Oh, God, this one. One of the worst shows of the decade, Dracula made everyone genuinely nostalgic for Dance of the Vampires, which, for all its garish idiocy, at least had the virtue of being fun to watch. It was kind of a shock at the time that we got this from Frank Wildhorn, even to his loudest detractors. Wildhorn’s earlier work may have been unambitious, derivative and rather mindless, but one thing you could never call it is boring.
Dracula is boring. Boy howdy, is it boring. The book not only has an utterly uninspired take on the story (it’s basically a musical adaptation of the 1992 movie, with Dracula as a Phantom-esque romantic antihero), it also has some of the most prosaic dialogue in musical-theater history, with endless dispassionate conversations about everyday things that make you long for the overheated melodrama of Wildhorn’s usual work.
The characterization is arbitrary, with every change of heart announced rather than dramatized, and the gloomy romantic martyr portrayed in the title role drains everything out of the character of Dracula: he’s not evil, he’s not seductive, he’s not charismatic…he’s not even sexy.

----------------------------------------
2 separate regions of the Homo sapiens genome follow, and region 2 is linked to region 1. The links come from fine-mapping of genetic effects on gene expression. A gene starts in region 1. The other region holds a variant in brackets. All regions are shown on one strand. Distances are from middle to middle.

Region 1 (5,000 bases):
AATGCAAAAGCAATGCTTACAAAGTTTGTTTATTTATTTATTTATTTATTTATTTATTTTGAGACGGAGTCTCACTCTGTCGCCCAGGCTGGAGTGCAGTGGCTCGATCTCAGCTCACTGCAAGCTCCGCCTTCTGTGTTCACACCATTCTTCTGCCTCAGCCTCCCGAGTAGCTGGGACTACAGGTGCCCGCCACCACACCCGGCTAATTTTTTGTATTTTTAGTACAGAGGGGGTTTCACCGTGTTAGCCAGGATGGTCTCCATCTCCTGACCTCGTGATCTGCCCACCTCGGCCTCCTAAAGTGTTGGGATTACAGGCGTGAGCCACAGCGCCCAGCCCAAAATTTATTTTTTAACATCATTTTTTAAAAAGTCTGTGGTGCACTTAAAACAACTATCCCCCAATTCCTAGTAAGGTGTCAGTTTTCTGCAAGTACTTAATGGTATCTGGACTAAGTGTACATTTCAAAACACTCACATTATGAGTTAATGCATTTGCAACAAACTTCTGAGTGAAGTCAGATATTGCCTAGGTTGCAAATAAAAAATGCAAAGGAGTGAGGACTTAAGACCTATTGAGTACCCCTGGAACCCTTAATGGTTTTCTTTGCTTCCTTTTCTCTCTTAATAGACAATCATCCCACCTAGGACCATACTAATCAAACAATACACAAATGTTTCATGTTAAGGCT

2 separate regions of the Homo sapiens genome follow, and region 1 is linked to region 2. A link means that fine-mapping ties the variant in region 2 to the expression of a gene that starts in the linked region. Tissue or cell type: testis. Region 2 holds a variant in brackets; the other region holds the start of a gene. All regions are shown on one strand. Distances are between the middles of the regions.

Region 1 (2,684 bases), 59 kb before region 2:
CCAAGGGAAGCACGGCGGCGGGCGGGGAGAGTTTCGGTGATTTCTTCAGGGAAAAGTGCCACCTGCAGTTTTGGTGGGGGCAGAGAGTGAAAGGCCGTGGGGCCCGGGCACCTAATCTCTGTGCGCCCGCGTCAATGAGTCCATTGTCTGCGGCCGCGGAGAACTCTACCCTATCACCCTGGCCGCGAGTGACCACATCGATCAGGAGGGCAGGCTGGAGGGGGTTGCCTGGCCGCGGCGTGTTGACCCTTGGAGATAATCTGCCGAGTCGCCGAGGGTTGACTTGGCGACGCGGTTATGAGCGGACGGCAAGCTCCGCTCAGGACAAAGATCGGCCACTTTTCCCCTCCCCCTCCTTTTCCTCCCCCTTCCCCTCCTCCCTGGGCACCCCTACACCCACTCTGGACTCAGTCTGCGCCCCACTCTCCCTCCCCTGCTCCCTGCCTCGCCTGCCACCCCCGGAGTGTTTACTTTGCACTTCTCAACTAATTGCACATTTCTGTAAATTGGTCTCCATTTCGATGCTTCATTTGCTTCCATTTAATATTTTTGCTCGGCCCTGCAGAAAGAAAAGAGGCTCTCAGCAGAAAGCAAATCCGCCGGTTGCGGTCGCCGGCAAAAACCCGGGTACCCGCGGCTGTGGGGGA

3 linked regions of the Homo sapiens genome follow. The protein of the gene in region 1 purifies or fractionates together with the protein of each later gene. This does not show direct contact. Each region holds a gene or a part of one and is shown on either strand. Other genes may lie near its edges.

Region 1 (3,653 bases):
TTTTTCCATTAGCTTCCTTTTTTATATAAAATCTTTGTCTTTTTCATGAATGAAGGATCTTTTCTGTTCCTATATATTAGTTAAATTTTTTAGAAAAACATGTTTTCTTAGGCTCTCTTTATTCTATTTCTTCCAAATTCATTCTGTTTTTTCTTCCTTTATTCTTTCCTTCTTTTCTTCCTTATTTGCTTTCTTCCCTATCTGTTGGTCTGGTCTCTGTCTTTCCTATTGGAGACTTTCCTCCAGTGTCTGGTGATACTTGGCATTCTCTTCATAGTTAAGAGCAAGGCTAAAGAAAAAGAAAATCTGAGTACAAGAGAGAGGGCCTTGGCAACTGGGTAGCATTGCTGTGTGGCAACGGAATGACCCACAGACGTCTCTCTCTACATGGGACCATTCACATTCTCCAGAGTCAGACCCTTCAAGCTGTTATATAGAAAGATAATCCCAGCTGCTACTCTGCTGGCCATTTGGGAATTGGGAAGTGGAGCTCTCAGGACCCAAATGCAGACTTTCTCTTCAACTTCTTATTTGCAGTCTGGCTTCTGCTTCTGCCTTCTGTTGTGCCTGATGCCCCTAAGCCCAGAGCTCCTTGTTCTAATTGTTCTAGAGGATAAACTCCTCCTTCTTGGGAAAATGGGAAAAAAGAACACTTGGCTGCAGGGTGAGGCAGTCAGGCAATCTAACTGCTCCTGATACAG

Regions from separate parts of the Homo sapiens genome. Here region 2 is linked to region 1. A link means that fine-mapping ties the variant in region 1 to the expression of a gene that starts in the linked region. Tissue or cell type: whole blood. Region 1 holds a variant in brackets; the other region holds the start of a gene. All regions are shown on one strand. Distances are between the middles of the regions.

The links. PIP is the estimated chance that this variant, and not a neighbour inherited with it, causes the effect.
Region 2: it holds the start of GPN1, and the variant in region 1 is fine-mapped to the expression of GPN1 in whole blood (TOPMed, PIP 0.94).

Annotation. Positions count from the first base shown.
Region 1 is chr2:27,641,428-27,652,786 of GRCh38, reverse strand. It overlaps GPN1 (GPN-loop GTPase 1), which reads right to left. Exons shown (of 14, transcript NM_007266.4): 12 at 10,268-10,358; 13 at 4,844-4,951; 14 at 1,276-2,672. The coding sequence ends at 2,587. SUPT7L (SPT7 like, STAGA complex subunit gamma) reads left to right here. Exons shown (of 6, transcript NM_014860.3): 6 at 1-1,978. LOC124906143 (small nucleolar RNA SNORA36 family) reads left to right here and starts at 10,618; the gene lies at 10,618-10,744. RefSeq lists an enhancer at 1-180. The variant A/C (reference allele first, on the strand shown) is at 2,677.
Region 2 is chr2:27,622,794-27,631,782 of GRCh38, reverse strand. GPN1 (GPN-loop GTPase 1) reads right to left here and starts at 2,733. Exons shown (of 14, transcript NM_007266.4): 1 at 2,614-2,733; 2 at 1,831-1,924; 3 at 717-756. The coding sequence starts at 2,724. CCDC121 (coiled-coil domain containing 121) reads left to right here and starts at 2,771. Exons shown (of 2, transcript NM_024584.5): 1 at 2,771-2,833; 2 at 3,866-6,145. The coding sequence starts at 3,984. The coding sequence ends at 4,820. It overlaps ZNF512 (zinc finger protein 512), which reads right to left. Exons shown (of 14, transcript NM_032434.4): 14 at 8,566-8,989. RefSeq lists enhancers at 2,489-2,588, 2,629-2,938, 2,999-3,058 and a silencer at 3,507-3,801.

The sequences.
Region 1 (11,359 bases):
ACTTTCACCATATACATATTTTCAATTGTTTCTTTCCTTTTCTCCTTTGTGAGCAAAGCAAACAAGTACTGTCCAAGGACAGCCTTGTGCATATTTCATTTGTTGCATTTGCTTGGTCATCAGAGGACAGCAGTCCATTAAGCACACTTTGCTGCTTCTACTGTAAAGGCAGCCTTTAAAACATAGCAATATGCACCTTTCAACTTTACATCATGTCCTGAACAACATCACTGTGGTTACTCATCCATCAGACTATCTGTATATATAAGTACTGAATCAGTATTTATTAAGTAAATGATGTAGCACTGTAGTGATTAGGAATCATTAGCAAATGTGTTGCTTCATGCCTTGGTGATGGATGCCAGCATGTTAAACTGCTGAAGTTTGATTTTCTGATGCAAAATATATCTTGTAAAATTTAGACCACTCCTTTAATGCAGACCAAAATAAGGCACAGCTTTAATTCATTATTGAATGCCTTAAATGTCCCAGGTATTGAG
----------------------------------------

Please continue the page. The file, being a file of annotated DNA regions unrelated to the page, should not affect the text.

Wildhorn’s score isn’t as awful as the book, but it lacks his usual energy and vitality, with only Dracula’s first act closer “Life After Life” and Harker’s anguished ballad “Before the Summer Ends” even approaching the campy excitement of his usual work. The rest of the songs aren’t tuneless…they have some pretty decent melodies at times…but they seem dull and colorless, the many generic ballads having even less variety than Linda Eder’s endless solos in Jekyll and Hyde.
And the cheesily prosaic lyrics don’t help. I don’t blame Don Black; his greatest strengths as a lyricist are character comedy and an ear for colloquial speech, so a deadly serious, utterly humorless show set in Victorian London probably isn’t exactly ideal material for him. Nonetheless, items like “The Master’s Song”, “How Do You Choose”, “If I Could Fly” (a ballad that sounds like Black had a little too much coffee before writing it), and the apparently-meant-to-be-a-comedy-number “Modern World” constitute possibly the weakest work Black has ever done (and I only say “possibly” because I’ve never heard the score to The Little Prince and the Aviator, another famously boring show Black worked on).
This show is a disgrace to everyone involved in it: Even if Wildhorn, Black and Christopher Hampton are not top-drawer talents, all of them are capable of much, much better than this.